SafeWork NSW commences October forklift safety blitz


Wednesday, 06 October, 2021

SafeWork NSW commences October forklift safety blitz

SafeWork NSW has announced that it will visit businesses that use forklifts, after the regulator released figures that revealed that an incident involving a forklift occurs every day, six days a week. SafeWork NSW Executive Director of Compliance and Resolution Tony Williams said incidents involving forklifts are one of the biggest issues the regulator has faced in the manufacturing space, adding that inspectors will be out in force and will fine operators that put people at risk. Williams noted that over the last two years, SafeWork NSW has recorded 598 incidents involving forklifts, five of which resulted in workplace fatalities. While not all the incidents involved an injury or death, many of them included collisions between forklifts and other vehicles, rollovers and objects falling off forklifts when loading or unloading.

The main factor that led to people being killed or seriously injured by a forklift was primarily inadequate separation between pedestrians and forklifts, which led to pedestrians being hit by a forklift or its load. Williams said that almost 75% of all incidents happen in five industries — transport, manufacturing, construction, retail and wholesale. “We have issued 494 notices to operators in the same time the 598 incidents happened — almost 20% of workplaces don’t have simple seatbelt compliance in place. The use of forklifts continues to grow and they are great tools for all sorts of businesses, but if we are not doing it safely then people will be forced to stop using them,” Williams said.

SafeWork’s 2021 Manufacturing Sector Plan, Forklift Compliance Project, commences this month and will see inspectors provide education to the industry and conduct compliance checks against high-risk industries. Improving forklift safety is one of the focus areas for SafeWork NSW, as part of October’s Safe Work Month. This year, NSW has nominated the theme of ‘Protecting Workers at Risk’ for its October program.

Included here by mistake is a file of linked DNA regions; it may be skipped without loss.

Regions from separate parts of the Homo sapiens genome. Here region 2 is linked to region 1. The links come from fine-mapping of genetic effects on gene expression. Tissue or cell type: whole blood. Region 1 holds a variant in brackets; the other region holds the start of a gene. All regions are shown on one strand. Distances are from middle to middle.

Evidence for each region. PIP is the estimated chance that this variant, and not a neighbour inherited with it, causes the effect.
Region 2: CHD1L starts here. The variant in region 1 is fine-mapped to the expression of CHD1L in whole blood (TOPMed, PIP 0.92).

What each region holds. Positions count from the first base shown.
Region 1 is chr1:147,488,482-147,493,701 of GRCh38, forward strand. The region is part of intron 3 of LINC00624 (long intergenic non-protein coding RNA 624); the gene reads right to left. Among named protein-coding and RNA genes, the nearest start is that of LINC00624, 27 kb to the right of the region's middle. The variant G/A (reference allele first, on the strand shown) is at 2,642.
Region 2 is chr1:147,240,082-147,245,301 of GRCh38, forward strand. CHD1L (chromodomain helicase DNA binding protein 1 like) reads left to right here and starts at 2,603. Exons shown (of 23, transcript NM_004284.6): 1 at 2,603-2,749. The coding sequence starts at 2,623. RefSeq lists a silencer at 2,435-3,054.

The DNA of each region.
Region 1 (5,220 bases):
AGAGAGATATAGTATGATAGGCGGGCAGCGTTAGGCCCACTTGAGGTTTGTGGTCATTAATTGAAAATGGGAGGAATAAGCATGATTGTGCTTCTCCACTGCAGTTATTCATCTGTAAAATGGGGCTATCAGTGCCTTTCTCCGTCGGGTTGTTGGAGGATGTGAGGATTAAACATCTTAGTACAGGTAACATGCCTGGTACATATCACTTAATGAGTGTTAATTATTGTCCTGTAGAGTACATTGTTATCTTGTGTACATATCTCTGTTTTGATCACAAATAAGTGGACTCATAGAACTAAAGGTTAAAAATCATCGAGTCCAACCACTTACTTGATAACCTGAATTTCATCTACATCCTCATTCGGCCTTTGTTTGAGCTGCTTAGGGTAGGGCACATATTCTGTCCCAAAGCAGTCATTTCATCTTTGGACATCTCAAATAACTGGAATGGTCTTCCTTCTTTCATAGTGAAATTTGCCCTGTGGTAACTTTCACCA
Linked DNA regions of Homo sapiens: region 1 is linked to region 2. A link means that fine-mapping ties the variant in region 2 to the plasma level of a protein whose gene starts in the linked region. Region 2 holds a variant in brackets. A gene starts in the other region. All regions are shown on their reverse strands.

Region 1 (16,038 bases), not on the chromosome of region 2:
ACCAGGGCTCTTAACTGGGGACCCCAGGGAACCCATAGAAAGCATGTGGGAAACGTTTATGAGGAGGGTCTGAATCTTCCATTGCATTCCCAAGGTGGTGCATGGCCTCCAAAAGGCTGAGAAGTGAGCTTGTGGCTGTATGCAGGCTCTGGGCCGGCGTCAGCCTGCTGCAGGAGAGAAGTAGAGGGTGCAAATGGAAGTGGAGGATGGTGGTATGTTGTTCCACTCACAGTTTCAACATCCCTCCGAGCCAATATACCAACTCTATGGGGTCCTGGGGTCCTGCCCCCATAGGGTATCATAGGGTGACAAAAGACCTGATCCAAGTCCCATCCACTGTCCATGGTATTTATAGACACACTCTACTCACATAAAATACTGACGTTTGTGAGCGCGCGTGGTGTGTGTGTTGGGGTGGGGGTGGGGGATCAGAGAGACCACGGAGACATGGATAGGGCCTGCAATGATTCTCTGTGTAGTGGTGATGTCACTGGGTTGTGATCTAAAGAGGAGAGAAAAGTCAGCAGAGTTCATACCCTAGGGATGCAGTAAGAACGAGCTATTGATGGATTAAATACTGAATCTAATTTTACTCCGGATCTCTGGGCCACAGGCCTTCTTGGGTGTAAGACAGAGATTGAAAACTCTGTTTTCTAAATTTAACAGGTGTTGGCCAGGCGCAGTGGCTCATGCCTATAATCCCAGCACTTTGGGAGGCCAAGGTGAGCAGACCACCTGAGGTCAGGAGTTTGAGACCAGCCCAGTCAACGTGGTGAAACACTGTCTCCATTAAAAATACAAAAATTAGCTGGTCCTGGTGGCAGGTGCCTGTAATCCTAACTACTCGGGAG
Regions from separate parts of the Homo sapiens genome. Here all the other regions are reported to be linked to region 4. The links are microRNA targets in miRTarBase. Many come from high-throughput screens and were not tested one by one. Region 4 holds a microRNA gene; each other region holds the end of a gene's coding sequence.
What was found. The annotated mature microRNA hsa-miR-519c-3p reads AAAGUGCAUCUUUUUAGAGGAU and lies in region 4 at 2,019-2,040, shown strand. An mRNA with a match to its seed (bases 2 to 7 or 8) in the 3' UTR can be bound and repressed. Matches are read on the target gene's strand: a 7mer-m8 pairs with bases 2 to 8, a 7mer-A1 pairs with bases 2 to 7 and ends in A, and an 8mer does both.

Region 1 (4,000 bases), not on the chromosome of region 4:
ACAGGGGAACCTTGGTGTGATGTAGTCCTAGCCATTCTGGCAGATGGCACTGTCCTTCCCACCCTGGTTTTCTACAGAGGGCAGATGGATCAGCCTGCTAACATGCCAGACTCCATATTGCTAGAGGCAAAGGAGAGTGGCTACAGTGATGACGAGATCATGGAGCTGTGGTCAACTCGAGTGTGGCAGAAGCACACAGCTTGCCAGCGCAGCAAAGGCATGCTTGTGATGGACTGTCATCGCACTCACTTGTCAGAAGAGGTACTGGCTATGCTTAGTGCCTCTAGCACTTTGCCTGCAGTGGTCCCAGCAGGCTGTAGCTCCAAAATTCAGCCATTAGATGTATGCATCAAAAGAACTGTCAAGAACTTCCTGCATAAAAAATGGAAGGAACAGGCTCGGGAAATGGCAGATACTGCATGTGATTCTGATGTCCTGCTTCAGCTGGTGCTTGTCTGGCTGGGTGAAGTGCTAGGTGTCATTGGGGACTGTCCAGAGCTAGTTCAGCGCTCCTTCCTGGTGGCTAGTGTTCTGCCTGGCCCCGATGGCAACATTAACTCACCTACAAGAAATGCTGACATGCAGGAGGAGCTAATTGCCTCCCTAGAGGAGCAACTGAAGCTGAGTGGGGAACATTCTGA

“While always checking on compliance, inspectors will be out educating users on forklift safety and ... warning businesses and drivers that if they are doing the wrong thing, they will be held accountable. But we will also engage, educate and build strong working relationships with identified high-risk industries, small businesses and locations to embed a culture of forklift safety,” Williams said.

SafeWork NSW has sent over 850 awareness letters to businesses encouraging them to get their workplaces in order, prior to inspections by SafeWork inspectors. “SafeWork will be targeting those in high-risk industries, but any workplace in NSW that uses a forklift should expect a visit from a SafeWork inspector who will be looking at a range of issues, including licensing, traffic management, seatbelts and forklift safety,” Williams said.

For resources related to SafeWork NSW’s Safe Work Month, visit www.safework.nsw.gov.au/advice-and-resources/campaigns/Safe-Work-Month.

For Australia-wide resources this National Safe Work Month, visit the Safe Work Australia website: www.safeworkaustralia.gov.au/national-safe-work-month.

Image credit: ©stock.adobe.com/au/LIGHTFIELD STUDIOS

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